Since the start of Oriental medical/ acupuncture education in the United States in the 1970s and until recently, most students entering Oriental medicine school already had established careers in health care and other fields. But there is a new trend in education.
Pacific College of Oriental Medicine has been educating health care providers since 1986. Over the past few years, this Oriental medicine school has started to draw applicants directly after college graduation. Of this year's entering students, more than half had just completed their undergraduate education. This trend in education is starting to place Pacific College of Oriental Medicine in direct competition with western medical schools.
Ten years ago, the majority of students enrolling at Pacific College of Oriental Medicine already worked in the health care industry and were pursuing acupuncture to augment their skills. They began additional training so their patients and clients would benefit from a more holistic approach to medicine.
Research suggests that enrollment demographics are also changing nationwide in the field of Oriental medicine and acupuncture. In the early years, most of the enrollments were by older, second- career students. However, now the emerging trend in education at Oriental medicine school is for younger enrollees who are seeking training in acupuncture and Oriental medicine as a first- career choice.
Perhaps this trend in education has to do with the increasing visibility and acceptability of alternative therapies. In November 1997, the National Institutes of Health (NIH) convened a panel of 12 distinguished physicians and scientists to review the history, licensing, practice and current status of clinical research on the effectiveness of acupuncture.
The result was the first formal endorsement of acupuncture by the NIH, stating, "There is sufficient evidence of acupuncture's value to expand its use into conventional medicine and to encourage further studies of its physiology and clinical value." The panel urged health professionals to consider acupuncture, particularly integrating its use with conventional medicine after a thorough medical workup.
Pacific College of Oriental Medicine President, Jack Miller said that most of the people interested in OM as an initial career seem to have their interest in acupuncture sparked as a result of a health crisis. "Their personal histories usually reflect a health condition that didn't improve until they tried acupuncture."
Interest in the field of holistic health care comes at an exciting time. As the field of Oriental medicine continues to grow, so does the need for qualified practitioners. According to an August 2001 complementary medicine study published in the Annals of Internal Medicine, of those that tried alternative therapy, 50 percent continued to use it 20 years later.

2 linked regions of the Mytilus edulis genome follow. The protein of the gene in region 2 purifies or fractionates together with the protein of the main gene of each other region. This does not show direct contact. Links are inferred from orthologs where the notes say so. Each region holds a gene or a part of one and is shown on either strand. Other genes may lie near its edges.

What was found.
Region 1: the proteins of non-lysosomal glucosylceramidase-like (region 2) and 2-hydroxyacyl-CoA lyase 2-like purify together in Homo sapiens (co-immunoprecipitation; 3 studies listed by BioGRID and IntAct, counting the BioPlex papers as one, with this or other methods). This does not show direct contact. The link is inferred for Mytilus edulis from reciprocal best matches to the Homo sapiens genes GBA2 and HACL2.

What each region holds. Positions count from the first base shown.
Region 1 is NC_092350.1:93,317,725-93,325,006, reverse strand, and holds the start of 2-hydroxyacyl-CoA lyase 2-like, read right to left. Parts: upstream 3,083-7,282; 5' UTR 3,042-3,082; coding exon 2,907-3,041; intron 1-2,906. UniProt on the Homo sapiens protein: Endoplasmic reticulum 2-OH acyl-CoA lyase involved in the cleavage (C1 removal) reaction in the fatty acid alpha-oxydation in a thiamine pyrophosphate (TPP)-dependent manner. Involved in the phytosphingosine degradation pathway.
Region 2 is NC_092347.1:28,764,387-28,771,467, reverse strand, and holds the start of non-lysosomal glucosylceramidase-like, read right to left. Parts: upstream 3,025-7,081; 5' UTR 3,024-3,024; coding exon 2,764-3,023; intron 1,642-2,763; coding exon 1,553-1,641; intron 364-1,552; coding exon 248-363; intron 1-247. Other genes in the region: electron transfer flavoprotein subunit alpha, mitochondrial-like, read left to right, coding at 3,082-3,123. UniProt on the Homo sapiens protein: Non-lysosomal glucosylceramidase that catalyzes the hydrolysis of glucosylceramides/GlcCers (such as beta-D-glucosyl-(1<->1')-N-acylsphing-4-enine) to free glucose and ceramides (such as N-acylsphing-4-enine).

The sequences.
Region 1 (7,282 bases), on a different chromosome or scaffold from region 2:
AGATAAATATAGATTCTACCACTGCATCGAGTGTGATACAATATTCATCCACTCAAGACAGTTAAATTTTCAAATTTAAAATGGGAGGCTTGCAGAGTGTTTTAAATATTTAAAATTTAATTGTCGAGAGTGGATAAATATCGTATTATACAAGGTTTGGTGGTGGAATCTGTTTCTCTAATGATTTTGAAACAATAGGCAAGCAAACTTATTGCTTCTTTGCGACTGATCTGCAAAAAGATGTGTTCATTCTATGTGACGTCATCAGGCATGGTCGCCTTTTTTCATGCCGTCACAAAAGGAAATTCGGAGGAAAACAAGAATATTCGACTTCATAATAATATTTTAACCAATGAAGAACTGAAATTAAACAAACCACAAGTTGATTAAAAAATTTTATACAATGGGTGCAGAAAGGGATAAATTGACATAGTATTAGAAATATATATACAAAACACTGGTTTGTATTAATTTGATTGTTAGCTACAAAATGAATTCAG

The study authors write: "These responses imply that alternative therapies are perceived to be a force to be reckoned with for some time to come."
Alternative medicine has a lasting and loyal client base, but is also attracting new patients. A Boston study found a 47 percent increase in alternative medicine visits between 1990 and 1997, and this number continues to grow. Now, more than four out of ten American adults use some form of alternative medical treatment.
This is promising news for the Oriental medicine community and those who have avoided Oriental medicine school for fear of the stability of the profession.
Pacific College of Oriental Medicine is the perfect place to begin a career in alternative medicine . It offers comprehensive Masters degree programs in Traditional Oriental Medicine and certificates in Asian Body Therapy ( San Diego campus). This Oriental Medicine and acupuncture college was founded in order to provide Oriental medical and body therapy education to students in every age group or career stage from around the world. With over 1,000 students at campuses in San Diego , New York and Chicago , Pacific is the largest Oriental medicine school and acupuncture college in the nation.
Since its inception, the acupuncture college has been at the forefront of educating students and working in conjunction with lawmakers and medical professionals to advance the standards of both the profession and the College's curriculum. Pacific's president and governing board members, with the exception of its public members, are all acupuncturists committed to the growth of the profession and the success of Pacific graduates. They bring expertise in curriculum development and teacher training, making Pacific's Oriental medicine school curriculum and faculty one of the most effective in the profession.
Pacific College of Oriental Medicine is recognized nationally as a leading Oriental medicine school . It has received awards for its curriculum and clinical training, as well as research grants from the National Institutes of Health. Pacific alumni have gone on to be very successful in the field and are currently some of the most popular and sought after teachers and practitioners in the U.S. today.